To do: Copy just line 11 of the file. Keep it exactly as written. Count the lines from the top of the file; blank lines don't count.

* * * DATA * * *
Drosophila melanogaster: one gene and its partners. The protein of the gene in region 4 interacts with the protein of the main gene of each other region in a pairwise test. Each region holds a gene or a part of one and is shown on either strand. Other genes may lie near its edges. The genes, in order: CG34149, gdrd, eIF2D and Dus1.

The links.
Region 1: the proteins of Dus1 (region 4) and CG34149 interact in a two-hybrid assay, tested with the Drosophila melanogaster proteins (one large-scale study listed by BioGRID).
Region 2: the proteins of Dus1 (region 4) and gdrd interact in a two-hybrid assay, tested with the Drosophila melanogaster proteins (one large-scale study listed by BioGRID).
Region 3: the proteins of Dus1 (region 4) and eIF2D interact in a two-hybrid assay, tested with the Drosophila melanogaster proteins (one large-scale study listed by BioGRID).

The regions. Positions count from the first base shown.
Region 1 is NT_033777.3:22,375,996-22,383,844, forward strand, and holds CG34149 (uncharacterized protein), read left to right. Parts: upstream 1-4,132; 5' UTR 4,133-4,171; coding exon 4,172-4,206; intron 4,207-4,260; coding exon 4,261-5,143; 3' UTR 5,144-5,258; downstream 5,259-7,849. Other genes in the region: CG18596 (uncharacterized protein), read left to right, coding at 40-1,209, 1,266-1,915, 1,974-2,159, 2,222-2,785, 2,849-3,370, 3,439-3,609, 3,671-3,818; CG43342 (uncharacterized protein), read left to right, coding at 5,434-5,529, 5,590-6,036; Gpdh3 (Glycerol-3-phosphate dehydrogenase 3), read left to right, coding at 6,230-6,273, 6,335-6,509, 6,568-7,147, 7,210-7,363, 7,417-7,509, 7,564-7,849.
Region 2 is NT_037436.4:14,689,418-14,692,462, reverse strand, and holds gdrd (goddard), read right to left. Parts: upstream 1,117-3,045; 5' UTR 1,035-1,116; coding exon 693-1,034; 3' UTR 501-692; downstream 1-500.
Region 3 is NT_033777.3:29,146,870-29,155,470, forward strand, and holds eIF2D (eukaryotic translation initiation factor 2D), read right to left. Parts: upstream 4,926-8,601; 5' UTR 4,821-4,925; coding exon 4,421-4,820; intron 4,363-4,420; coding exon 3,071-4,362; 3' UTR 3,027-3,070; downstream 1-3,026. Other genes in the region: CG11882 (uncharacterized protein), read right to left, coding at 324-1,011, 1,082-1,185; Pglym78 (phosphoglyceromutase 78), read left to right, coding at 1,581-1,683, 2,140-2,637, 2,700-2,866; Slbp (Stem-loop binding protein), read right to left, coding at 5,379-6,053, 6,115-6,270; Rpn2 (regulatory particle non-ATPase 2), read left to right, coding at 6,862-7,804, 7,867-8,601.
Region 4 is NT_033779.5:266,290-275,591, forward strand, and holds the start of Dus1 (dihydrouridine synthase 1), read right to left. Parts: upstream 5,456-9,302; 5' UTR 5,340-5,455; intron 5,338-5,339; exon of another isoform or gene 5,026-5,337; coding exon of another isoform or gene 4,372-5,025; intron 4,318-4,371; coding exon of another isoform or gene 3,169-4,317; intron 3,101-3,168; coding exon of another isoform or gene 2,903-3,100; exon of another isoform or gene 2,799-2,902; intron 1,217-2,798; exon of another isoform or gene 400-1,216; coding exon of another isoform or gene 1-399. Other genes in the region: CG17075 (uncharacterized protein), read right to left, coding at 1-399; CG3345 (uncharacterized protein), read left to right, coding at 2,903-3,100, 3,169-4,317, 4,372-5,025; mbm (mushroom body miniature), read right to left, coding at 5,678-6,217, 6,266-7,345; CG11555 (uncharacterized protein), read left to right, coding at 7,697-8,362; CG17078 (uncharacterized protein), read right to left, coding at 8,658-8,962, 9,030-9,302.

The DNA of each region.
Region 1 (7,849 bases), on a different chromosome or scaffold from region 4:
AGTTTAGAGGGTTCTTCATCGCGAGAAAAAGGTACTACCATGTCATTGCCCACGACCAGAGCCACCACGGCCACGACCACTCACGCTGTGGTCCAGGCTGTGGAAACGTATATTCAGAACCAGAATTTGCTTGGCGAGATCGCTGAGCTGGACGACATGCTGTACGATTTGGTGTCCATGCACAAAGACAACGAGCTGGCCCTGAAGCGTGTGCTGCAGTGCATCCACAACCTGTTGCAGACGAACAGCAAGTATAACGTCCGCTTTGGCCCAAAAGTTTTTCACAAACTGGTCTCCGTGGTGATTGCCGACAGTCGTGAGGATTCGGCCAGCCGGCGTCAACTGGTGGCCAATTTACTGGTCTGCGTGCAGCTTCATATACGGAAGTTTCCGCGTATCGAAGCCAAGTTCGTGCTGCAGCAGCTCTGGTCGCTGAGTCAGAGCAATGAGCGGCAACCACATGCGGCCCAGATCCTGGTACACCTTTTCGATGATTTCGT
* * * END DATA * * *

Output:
The DNA of each region.